eFolder, Axcient Merge, Become Big Factor in MSP Data Protection

The deal brings together two relatively young companies that, to an extent, had been competitors in the MSP and mid-range markets. Their main products, however, do complement each other.

eFolder.Axcient

Data protection and sync/share provider eFolder, which specializes in working with managed service providers, and Disaster Recovery-as-a-Service (DRaaS) provider Axcient revealed July 27 that they are merging. Financial details of the transaction were not disclosed.

Neither privately owned company would say which one actually bought the other, but since the company will be headquartered at eFolder’s office in Denver and eFolder CEO Matt Nachtrab has been named CEO of the combined companies, one can ascertain that Mountain View, Calif.-based Axcient wasn’t the one making these key decisions.

eFolder’s Kevin Hoffman will serve as Chief Technology Officer and Axcient CEO and founder Justin Moore will continue as Chief Strategy Officer.

The deal brings together two relatively young companies that, to an extent, had been competitors in the MSP and mid-range markets. Their main products, however, do complement each other and work together well in storage systems.

Merger, Not an Acquisition

“We’re looking at it as a merger,” Nachtrab, who has only been with eFolder since February, told eWEEK.  “We’re keeping both brands, and we’ve invited all eFolder and Axcient employees to come on the ride with us. Together we’re taking the strengths we both have and will run together to try and dominate the backup market.”

Key competitors in this sector include Datto and StorageCraft, which recently made an acquisition of its own in Exablox.

eFolder’s product line is designed to make it simple for MSPs and their small- and medium-sized business clients to protect data, sync and share information and recover servers. It does this with products that include eFolder Replibit, Anchor and Cloudfinder.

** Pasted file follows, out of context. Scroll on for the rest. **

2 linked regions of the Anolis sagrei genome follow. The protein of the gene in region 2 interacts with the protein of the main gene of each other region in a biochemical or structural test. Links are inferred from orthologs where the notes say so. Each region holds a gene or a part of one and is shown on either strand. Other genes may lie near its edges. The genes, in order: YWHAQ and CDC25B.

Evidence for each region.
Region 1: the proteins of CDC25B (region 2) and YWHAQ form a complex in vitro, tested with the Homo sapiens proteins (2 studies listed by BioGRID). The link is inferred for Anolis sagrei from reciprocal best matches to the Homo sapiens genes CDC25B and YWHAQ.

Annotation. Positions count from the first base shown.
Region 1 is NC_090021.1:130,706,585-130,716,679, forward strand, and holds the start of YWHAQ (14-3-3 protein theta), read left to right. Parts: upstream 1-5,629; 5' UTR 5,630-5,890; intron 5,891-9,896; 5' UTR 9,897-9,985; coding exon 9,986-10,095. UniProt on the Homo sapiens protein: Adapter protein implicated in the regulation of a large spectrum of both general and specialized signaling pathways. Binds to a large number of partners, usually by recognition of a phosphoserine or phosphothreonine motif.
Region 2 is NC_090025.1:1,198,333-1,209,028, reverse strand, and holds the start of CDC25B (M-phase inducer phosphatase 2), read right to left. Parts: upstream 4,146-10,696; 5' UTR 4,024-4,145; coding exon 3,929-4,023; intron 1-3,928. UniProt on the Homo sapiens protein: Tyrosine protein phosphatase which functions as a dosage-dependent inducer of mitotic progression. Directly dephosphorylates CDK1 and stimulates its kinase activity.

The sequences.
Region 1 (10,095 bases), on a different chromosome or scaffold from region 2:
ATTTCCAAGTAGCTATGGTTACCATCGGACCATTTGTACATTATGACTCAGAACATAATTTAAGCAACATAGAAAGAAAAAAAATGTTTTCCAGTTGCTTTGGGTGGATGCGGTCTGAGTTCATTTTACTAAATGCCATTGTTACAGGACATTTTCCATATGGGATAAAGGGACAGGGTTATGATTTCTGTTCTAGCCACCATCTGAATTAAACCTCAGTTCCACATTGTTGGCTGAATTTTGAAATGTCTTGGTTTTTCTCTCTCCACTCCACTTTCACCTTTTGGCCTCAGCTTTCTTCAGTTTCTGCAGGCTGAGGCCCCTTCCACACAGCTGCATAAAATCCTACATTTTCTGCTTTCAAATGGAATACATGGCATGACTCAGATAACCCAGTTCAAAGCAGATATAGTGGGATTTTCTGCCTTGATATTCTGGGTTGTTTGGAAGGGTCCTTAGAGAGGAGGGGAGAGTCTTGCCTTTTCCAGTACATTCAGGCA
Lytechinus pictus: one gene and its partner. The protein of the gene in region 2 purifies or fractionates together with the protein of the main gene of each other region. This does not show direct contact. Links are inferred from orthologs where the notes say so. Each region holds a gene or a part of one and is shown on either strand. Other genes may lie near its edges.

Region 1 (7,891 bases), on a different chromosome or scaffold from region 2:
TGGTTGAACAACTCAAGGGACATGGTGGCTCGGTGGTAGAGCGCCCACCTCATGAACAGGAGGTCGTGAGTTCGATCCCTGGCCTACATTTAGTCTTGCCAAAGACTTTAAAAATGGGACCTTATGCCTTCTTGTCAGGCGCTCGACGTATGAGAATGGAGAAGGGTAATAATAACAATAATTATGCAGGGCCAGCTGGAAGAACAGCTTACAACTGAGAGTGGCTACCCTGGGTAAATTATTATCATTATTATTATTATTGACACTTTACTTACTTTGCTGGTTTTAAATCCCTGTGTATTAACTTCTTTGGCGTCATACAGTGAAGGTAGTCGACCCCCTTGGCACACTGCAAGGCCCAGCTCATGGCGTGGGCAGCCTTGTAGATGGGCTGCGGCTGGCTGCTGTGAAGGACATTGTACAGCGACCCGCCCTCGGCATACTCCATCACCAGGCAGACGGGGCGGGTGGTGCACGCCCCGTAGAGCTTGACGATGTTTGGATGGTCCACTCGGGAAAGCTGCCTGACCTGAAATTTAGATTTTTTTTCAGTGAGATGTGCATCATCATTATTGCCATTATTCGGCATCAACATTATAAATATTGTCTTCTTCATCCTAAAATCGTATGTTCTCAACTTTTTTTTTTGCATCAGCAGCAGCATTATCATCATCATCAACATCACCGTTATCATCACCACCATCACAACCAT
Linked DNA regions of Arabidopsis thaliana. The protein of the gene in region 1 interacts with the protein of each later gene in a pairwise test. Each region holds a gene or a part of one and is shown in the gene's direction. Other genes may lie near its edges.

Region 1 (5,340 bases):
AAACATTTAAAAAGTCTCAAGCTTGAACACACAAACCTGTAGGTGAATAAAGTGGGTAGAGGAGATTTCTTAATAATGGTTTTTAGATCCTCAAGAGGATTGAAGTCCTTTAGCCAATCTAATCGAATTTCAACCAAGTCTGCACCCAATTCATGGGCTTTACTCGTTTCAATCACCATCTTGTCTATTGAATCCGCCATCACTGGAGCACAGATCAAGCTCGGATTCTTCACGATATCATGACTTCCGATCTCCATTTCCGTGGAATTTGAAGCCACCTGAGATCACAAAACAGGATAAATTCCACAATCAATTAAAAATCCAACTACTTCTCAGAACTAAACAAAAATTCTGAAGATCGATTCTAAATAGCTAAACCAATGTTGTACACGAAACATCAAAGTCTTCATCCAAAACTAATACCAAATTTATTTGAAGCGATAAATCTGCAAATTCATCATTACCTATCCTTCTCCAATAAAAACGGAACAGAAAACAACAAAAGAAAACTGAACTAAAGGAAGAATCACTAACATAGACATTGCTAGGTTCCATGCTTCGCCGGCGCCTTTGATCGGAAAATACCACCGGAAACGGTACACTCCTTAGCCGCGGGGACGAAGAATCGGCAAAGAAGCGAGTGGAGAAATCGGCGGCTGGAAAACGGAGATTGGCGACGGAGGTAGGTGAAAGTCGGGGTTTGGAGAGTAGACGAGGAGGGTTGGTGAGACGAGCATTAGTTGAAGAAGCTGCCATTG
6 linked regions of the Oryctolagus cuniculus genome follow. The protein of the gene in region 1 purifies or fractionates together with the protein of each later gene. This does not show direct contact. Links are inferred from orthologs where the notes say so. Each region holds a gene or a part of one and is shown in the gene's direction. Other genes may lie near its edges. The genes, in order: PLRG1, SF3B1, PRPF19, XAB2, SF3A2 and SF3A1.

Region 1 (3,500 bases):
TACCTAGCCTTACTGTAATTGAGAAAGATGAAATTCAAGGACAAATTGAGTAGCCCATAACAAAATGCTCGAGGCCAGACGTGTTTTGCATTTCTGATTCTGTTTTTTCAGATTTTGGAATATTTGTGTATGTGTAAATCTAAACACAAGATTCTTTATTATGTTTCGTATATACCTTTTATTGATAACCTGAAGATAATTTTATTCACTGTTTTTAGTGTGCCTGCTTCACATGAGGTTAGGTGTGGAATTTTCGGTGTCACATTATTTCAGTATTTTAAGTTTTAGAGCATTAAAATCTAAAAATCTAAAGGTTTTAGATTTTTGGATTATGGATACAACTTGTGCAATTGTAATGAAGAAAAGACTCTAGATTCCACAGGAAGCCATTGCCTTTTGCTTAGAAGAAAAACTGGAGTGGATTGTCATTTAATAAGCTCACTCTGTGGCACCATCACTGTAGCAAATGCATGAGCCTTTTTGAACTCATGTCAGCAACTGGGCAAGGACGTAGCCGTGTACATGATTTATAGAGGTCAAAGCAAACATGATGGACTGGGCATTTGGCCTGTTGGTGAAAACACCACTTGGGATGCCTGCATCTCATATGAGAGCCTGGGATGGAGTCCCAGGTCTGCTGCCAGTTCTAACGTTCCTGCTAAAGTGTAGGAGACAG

Axcient is proficient at recovering data following a system shutdown or other unexpected event. Its DRaaS package makes it relatively easy for SMBs and mid-market customers to replicate and recover entire an IT infrastructure in hours rather than days, as is standard in most conventional data recovery systems.

Synergy Between Companies, Products

“There’s a good synergy between Axcient and eFolder,” Nachtrab said. “Axcient brings to the table a great product that fills in where eFolder was weakest.”

Both companies sell virtually all of their products and services through the channel, Moore told eWEEK. The combined company will have close to 4,000 MSPs, including more than 90 percent of the 100 largest MSPs in North America. Bringing together best practices for channel acquisition, channel enablement and channel support will enable the company to help MSPs increase revenue, improve margin and achieve higher levels of customer retention, the company said.

“Axcient joining forces with eFolder creates the most complete platform for protecting data and ensuring the availability of IT systems,” Moore said.”MSPs and mid-market customers now have a single vendor they can trust to ensure employees always have access to the applications and information they need.”

eFolder, or eFolder-Axcient ("We may decide on another name at some point, we'll have to see," Nachtrab told eWEEK) is now working to create a new, cloud-managed suite of products and services that will draw from all the IP at hand inside both companies.

Will Continue Operations Globally

The combined entity will continue operations in Denver, Mountain View, Austin, Texas, and Smolensk, Russia.  In total, it will employ about 300 employees, of which about 100 are in research and development.

Together, the companies will have more than 50,000 customers and 400,000 endpoints under management.

The transaction is expected to close in the next few months.

Chris Preimesberger

Chris J. Preimesberger

Chris J. Preimesberger is Editor of Features & Analysis at eWEEK, responsible in large part for the publication's coverage areas. In his 12 years and more than 3,900 stories at eWEEK, he...